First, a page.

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The Jewish employee was told that she was in a gas chamber, police said



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9, 18:00 GMT

By Associated Press

ALBANY, NY – The Arrest of a New York Man accused of harassing a Jewish employee at a health food store is the youngest in the US An increasing number of anti-Semitic episodes reported in New York, Governor Andrew Cuomo said Friday.

The Democrat joined police superintendent Keith Corlett in announcing the arrest of William Sullivan, 21, of Saugerties, for gross harassment.

The police said the conflict took place on March 11 at the mother's camp in Ulster, just outside Kingston, 50 miles south of Albany. The co-worker was in the cooler with another co-worker when Sullivan appeared in the door, turned off the lights and said to her, "They're in the gas chamber now," and then insulted her Jewish beliefs with an explosive soldier said.

Corlett said the woman told her managers about the meeting and later reported her to the police, who had not published the woman's name.

The owner of the business, Kevin Schneider, told Kingston's Daily Freeman that Sullivan was fired and that the woman quit. Schneider, who also owns shops near Saugerties and Poughkeepsie, did not return a call to look for details.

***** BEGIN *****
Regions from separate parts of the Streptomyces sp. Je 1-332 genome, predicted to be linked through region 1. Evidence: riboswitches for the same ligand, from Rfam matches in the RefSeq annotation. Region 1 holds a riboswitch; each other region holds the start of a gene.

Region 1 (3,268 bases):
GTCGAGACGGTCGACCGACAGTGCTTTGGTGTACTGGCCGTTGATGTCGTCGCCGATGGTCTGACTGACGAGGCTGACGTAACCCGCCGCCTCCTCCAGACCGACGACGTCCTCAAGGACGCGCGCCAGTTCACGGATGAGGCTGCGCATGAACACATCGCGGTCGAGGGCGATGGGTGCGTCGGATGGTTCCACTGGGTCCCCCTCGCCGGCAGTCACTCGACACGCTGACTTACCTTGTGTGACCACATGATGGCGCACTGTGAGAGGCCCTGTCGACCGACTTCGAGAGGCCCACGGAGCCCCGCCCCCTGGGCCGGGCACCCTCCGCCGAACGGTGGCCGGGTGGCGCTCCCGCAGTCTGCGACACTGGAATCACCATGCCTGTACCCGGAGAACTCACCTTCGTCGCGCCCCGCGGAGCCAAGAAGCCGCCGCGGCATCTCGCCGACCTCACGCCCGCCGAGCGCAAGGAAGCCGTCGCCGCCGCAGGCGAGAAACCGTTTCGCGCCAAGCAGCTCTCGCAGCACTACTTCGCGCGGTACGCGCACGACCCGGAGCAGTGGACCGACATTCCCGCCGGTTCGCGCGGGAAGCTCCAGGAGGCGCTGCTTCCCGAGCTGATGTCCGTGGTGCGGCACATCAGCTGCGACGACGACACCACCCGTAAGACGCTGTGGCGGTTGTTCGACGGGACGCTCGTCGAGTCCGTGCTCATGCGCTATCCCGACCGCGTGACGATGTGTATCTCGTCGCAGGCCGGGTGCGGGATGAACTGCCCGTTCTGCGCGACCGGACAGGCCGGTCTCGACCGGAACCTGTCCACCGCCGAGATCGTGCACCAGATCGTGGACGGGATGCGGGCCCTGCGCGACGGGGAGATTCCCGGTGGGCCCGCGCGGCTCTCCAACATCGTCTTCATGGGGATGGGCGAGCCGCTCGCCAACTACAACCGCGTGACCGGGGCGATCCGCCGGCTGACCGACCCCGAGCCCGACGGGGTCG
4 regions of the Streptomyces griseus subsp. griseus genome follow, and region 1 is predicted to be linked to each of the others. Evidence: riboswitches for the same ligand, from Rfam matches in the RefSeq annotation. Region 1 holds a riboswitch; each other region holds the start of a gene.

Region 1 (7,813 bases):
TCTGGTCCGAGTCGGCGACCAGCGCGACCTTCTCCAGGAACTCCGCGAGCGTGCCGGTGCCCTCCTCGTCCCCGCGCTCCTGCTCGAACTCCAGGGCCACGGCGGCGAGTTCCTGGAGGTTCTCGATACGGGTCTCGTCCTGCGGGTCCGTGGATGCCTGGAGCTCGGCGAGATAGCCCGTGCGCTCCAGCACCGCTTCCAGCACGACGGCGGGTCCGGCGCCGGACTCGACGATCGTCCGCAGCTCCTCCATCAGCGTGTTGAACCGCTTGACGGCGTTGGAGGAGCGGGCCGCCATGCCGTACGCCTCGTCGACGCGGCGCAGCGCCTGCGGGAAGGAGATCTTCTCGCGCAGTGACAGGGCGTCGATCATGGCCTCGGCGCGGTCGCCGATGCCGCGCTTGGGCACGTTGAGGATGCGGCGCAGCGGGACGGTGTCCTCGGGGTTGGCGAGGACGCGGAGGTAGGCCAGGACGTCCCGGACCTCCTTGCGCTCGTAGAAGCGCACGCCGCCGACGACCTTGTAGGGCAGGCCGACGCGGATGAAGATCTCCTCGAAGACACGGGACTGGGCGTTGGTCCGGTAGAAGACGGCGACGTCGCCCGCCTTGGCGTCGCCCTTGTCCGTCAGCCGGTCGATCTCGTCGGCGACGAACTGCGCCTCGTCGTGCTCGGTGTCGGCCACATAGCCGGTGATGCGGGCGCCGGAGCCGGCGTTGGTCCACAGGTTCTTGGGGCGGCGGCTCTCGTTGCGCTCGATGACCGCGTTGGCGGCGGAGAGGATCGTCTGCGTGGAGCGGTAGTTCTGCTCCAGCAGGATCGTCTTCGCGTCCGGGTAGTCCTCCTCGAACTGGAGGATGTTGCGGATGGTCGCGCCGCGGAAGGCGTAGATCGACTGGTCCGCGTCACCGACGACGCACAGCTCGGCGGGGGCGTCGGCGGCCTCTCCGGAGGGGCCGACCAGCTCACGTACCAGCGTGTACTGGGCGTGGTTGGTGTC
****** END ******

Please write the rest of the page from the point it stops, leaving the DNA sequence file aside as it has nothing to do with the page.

The 40-year-old company posted a statement on Facebook apologizing for the "immense upset" in the community.

"The situation is settled and the employee is no longer employed by us," the statement says. "We have never tolerated hate or will never tolerate it."

The soldiers said that Sullivan had issued a ticket and was released. He is due to appear in court on Tuesday. It was not clear if Sullivan had a lawyer who could comment.

Although the governor is unusual in attending press conferences announcing imposition of offenses, Cuomo's office said he was traveling to Kingston to draw attention to the rise of anti-Semitism episodes this year. Cuomo called the youngest sad, disturbing and scary.

"What makes it worse is frankly that this is not an isolated situation," he said. "We have experienced a growing number of anti-Semitic activities."

Cuomo said there have been about ten such cases since the beginning of January, including separate attacks on three Orthodox Jewish men in Brooklyn and the disfigurement of public spaces in New York City and on Long Island with swastikas.

The governor also mentioned the mass shooting of a mosque in Pittsburgh in October, which killed 11 Jewish worshipers, and the massacre of 50 Muslims at two mosques in New Zealand last week as examples of a virus. "That's all in all World spread. "

"That's something everyone has to worry about," said Roman Catholic Cuomo, who noted that his two brother-in-law were Jewish.


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